The three great lies.

Started May 30, 2012 | Discussions thread
Amin Sabet
Amin Sabet Veteran Member • Posts: 6,762
Some comments on these lies

Louis_Dobson wrote:

"An MFT camera cannot match a dSLR for shooting performance".

I think the more fundamental lie is that people need a camera with high "shooting performance".

I don't use burst mode, I don't use AF tracking, and I don't chimp. If the camera lets me take 3 shots quickly without holding me up, I'm good to go. I didn't use those capabilities when I had a D700, and I don't use them with my OM-D. I suspect the same is true for many of the people who cite these things as significant issues when deciding on which camera to buy.

Certainly there are people who need those capabilities, but there's a loud contingent out there that would have us believe that we all need them. Tell that to the many happy Leica M9 users, amateurs and pros alike.

"A 75mm f1.8 lens is like a 150mm f1.8 lens on a 135 sensor"

lift the ISO by two stops, and use a 150mm f3.6 lens. Then you would get the same angle of view, depth of field, exposure time and signal to noise ratio.

I don't buy it. What if the 75 is on an OM-D, and the 150 is on a Leica M9 or a 5D classic? What if the 75 is on a G1 and the 150 is on a D800?

In terms of angle of view and framing, you're absolutely right, and that is very useful stuff to know for anyone who uses more than one format. For S/N, we all know it depends on the sensor technology, and that's more than the footnote that the equivalence squad would have us believe it to be. The reality is that most people don't pay attention to what "generation" their camera is compared to another one. Most people don't know which camera sensors are very different technology (eg, Sigma, Leica M, medium format) or moderately different technology (eg, Sony sensors vs Canon sensors).

Further, we have no idea what the future holds. In 10 years, maybe the sub-2/3" sensor tech will vary from 135 sensor tech as much as current 135 sensor tech varies from today's medium format sensor tech. I don't buy that we are close to the theoretical limits of sensor technology development. The equivalence squad folks made that claim with the 5D classic, and we all know how that went.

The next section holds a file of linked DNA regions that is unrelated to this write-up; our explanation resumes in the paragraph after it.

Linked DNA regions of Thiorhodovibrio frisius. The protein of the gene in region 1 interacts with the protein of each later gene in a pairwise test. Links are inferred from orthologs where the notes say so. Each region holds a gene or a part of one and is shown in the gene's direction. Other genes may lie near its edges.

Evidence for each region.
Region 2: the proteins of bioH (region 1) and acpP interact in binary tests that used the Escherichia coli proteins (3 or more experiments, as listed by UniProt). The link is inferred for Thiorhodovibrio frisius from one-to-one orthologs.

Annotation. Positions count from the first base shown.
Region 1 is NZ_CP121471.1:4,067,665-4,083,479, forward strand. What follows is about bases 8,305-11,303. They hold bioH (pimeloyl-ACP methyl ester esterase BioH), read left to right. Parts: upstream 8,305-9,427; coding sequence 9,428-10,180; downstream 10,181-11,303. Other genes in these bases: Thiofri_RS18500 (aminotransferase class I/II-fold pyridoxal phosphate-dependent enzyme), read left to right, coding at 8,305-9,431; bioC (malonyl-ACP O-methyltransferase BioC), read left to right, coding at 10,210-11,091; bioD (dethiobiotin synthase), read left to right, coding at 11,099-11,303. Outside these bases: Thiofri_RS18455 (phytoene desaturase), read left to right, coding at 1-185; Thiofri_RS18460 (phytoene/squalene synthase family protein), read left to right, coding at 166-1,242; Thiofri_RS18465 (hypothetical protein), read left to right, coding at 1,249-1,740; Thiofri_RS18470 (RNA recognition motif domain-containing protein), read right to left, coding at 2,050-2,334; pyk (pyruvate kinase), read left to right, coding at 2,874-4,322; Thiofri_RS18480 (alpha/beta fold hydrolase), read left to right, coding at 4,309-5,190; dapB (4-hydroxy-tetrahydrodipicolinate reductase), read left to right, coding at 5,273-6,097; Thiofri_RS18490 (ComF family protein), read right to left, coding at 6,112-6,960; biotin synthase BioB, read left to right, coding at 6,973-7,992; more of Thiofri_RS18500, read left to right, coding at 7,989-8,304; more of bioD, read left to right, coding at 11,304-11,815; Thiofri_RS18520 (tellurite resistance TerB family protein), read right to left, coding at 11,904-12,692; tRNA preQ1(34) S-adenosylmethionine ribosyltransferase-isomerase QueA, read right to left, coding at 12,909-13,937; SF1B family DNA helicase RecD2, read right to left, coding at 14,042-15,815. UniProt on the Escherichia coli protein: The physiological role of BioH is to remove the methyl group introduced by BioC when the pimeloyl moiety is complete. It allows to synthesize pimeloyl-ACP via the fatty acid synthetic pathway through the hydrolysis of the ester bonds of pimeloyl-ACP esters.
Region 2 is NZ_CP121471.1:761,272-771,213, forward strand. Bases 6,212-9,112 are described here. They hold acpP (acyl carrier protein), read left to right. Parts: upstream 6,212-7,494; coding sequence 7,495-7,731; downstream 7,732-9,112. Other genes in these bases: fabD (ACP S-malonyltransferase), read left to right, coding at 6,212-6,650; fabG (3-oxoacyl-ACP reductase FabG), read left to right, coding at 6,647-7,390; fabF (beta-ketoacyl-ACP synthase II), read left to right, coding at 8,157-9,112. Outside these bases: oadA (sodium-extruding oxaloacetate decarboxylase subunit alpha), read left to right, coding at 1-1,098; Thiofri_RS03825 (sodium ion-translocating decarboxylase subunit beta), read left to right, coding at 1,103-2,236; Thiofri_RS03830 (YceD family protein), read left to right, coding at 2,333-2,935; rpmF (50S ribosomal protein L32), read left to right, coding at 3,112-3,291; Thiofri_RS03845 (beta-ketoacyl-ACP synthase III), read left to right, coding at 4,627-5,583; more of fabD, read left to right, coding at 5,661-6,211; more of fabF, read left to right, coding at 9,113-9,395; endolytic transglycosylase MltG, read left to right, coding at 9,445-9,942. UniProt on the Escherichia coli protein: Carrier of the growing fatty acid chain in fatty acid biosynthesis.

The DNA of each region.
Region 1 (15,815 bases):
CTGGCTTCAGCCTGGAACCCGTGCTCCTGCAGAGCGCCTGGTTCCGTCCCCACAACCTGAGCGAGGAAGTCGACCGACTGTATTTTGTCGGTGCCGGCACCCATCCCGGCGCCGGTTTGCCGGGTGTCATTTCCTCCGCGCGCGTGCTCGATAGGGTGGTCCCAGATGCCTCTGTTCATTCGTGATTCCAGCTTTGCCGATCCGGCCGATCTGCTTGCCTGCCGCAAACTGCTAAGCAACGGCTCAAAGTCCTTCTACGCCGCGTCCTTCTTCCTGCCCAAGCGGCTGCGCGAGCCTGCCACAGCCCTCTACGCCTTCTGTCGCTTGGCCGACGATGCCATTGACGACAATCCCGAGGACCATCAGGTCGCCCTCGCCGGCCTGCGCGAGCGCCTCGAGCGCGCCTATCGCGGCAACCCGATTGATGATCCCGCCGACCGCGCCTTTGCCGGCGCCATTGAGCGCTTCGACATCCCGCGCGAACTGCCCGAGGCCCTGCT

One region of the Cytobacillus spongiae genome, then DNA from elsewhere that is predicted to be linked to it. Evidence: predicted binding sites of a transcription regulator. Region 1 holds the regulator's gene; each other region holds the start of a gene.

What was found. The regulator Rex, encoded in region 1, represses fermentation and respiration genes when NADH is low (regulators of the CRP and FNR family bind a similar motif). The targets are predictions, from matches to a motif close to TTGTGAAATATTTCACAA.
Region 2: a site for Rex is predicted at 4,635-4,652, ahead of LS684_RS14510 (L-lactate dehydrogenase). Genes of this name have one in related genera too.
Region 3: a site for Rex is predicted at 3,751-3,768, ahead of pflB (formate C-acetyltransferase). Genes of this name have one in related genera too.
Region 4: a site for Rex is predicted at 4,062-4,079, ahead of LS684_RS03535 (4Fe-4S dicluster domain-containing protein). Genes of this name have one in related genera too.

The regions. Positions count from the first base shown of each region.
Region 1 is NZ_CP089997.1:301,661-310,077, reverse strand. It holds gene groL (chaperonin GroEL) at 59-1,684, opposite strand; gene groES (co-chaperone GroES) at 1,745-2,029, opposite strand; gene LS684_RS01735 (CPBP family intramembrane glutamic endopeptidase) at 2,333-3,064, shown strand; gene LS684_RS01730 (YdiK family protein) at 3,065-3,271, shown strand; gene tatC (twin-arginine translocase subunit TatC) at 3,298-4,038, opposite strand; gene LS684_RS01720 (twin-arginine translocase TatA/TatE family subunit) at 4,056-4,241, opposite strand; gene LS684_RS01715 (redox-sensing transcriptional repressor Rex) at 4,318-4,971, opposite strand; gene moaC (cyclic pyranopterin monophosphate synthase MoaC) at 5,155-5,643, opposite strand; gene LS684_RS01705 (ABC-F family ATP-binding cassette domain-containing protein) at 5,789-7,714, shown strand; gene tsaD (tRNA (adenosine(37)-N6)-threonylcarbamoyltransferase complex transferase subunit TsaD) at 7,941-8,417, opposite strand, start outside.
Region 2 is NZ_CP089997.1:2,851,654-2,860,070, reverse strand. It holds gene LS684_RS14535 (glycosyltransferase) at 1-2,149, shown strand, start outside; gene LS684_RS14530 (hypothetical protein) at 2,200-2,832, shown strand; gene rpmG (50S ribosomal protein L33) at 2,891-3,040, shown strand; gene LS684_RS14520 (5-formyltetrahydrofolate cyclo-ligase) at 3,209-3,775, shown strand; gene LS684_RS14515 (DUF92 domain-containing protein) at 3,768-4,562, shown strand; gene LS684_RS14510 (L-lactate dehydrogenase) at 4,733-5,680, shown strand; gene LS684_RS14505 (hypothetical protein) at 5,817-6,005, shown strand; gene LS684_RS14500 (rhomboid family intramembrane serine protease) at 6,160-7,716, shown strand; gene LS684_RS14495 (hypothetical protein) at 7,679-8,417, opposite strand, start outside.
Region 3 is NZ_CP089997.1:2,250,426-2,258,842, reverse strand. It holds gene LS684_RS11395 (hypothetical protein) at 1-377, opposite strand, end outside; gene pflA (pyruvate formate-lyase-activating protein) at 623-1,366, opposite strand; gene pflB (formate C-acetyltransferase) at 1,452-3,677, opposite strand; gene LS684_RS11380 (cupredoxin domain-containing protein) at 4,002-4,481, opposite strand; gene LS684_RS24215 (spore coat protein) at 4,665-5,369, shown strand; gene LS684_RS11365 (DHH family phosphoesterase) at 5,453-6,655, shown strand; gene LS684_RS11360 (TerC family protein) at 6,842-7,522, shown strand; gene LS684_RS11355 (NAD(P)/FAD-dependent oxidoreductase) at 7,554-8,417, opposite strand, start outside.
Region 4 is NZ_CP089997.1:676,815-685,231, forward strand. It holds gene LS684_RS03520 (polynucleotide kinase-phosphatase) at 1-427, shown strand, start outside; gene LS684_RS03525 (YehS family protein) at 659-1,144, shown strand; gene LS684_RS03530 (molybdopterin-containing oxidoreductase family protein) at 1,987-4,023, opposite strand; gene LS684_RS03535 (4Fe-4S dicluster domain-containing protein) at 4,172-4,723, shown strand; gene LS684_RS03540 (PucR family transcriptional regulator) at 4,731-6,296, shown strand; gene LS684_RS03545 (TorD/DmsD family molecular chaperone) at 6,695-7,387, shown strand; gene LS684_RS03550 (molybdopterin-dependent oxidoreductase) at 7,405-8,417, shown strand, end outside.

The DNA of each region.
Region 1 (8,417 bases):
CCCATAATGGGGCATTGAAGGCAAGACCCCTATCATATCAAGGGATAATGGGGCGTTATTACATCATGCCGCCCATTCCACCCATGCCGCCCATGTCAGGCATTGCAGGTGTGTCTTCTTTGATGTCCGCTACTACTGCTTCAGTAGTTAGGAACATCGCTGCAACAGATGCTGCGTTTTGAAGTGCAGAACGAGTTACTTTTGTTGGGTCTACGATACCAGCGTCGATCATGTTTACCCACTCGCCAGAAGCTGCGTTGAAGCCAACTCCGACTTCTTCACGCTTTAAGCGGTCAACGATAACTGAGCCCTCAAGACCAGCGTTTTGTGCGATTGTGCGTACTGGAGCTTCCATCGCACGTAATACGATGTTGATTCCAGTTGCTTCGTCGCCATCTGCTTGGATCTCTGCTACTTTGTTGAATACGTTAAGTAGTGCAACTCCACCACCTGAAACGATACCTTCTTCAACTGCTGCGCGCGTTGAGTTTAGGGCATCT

It's not practical to have people learn something that doesn't universally apply in the way that format/DOF/AOV/focal length/aperture relationships universally apply. The only reason people beat us over the head with this S/N equivalence stuff is that they are coming at it from a present day, 135 format-centric view of things and can't or won't see beyond their own biases. We all know that there would be no "Joseph James Equivalence Treatise" if today's APS-C and 135 format cameras used the same tech as today's medium format cameras. There would be no incentive for him to write it all up and lord it over people.

"135 Full Frame has better IQ than MFT", or "MFT is an IQ compromise"

First you have to define what IQ means. It's a word people bandy around without thought. As far as I am concerned, if you can make a big print from two cameras and put them side by side and no rational person can see a difference, then the cameras have identical IQ.

Here you've made up your own definition, which is fine. It's like the equivalence squad defining lens speed as the virtual aperture when the commonly accepted definition for regular photography (not telescopes) is based on the relative aperture.

I won't try to convince you to accept my definition of image quality, but I see it more as what can be done with the picture. Can I crop the heck out of it, push it, pull it, blow it up, and it still looks good? From that standpoint, I'd say that in terms of IQ at base ISO in adequate light, digital medium format > > 135 > > APS-C > 4/3.

If we're just talking about snapping and printing, then some folks more qualified than I would argue that a sensor the size of my pinky nail has the same image quality as medium format:

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